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Anglian Water hails strong and “rewarding” year as mission to improve transparency continues

PUBLISHED: 12:31 06 June 2018 | UPDATED: 14:26 06 June 2018

Anglian Water's preliminary results show a strong financial performance in 2017/18. Picture: Anglian Water

Anglian Water's preliminary results show a strong financial performance in 2017/18. Picture: Anglian Water

Anglian Water

The East of England’s biggest water company has reported a strong financial performance in preliminary results despite “operational challenges”.

Anglian Water says revenue for the year ending March 31 2018 was up 1.8% to £1.25bn. Operating profit was down 4.6% to £384.5m, but the group attributed this to an “increase in operational activity and expenditure”.

Its annual report celebrated efforts made to improve transparency and trust, such as becoming the first water company to offload its subsidiary in the Cayman Islands from its financial structure and changing its board structure to having a majority of independent non-executive directors.

But the group has warned that regulatory changes could see customers’ bills increase in the coming years.

Peter Simpson, chief executive of Anglian Water, said the year had been both successful and “rewarding”, following its induction into the invitation-only Leading Utilities of the World group.

But he said the company had also “welcomed increased scrutiny” of the water industry, which was opened up to the retail market in England in 2017.

“The third year of the AMP (asset management plan) has seen us deliver another strong set of results, while continuing to keep customers’ bills lower than they were five years ago,” he said.

“This year has also proven to be highly changeable, with operational challenges driven by the exceptionally dry second half of 2017, which continued throughout winter.”

Looking forward to its next five-year plan, covering 2020 to 2025, Mr Simpson said he felt the company’s commitments would be “very well matched” to customer priorities, following extensive consultation.

“This has never been more important as we week to balance the ongoing challenges of affordability and vulnerability with the need to invest for a resilient future,” he said.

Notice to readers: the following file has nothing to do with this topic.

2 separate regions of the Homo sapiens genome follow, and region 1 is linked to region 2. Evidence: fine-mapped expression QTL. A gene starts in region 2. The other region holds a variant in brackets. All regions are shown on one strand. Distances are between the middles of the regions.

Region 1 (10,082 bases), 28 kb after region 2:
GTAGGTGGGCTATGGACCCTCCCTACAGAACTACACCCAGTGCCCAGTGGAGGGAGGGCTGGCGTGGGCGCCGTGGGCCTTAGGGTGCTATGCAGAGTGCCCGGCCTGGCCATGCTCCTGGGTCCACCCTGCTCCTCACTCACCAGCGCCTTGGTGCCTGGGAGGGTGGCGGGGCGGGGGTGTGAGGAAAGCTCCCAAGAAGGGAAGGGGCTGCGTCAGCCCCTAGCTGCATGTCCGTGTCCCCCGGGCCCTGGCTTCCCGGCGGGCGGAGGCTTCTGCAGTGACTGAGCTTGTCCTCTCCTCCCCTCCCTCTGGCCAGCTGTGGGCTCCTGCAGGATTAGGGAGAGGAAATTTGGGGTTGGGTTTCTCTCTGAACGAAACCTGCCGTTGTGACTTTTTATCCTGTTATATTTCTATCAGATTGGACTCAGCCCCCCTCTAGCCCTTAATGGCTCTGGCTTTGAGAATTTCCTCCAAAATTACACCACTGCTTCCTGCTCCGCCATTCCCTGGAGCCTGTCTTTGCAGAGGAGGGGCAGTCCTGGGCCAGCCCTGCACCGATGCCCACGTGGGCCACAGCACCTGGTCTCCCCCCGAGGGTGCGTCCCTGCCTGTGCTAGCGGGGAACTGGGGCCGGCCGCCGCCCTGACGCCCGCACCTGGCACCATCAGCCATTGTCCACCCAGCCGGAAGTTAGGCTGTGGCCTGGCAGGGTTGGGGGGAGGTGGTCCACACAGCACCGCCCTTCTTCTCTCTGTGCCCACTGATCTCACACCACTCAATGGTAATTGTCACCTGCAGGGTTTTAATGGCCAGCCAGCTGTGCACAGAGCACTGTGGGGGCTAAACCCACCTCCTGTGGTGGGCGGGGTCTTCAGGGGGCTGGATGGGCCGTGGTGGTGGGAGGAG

The roll-out of a smart water meter network in Norwich and the construction of a £44m strategic pipeline are already under way, with further investments planned for Norfolk and Suffolk including more than £10m to reduce flood risk and funds to address groundwater pollution from agricultural activities.

Mr Simpson was involved in a debacle over his pay this week after the GMB union took umbrage at his £1.5bn pay packet for 2017.

The company is planning to “substantially reduce” dividends as it looks to diminish its debt and keep customer price rises at bay.

What will happen to bills?

Anglian Water’s next five-year plan, covering 2020 to 2025, includes ambitious targets for leakage reduction and extra funding for environmental programmes.

But while some funding will be recouped from dividends, the plans could come at an extra cost to consumers.

Chief executive Peter Simpson said the government’s recent introduction of an industry requirement for much greater investment in natural environment programmes had reduced the company’s “manoeuvrability” on investment levels and customer bills.

“Where previously we were aiming to reduce bills, in order to support the government’s plans and meet these legal obligations we must now explore increasing average bills to allow for this investment,” he said.

According to consultation documents from Anglian Water, average household bills could go up by as much as £21 a year, depending on the scale and timing of activities.

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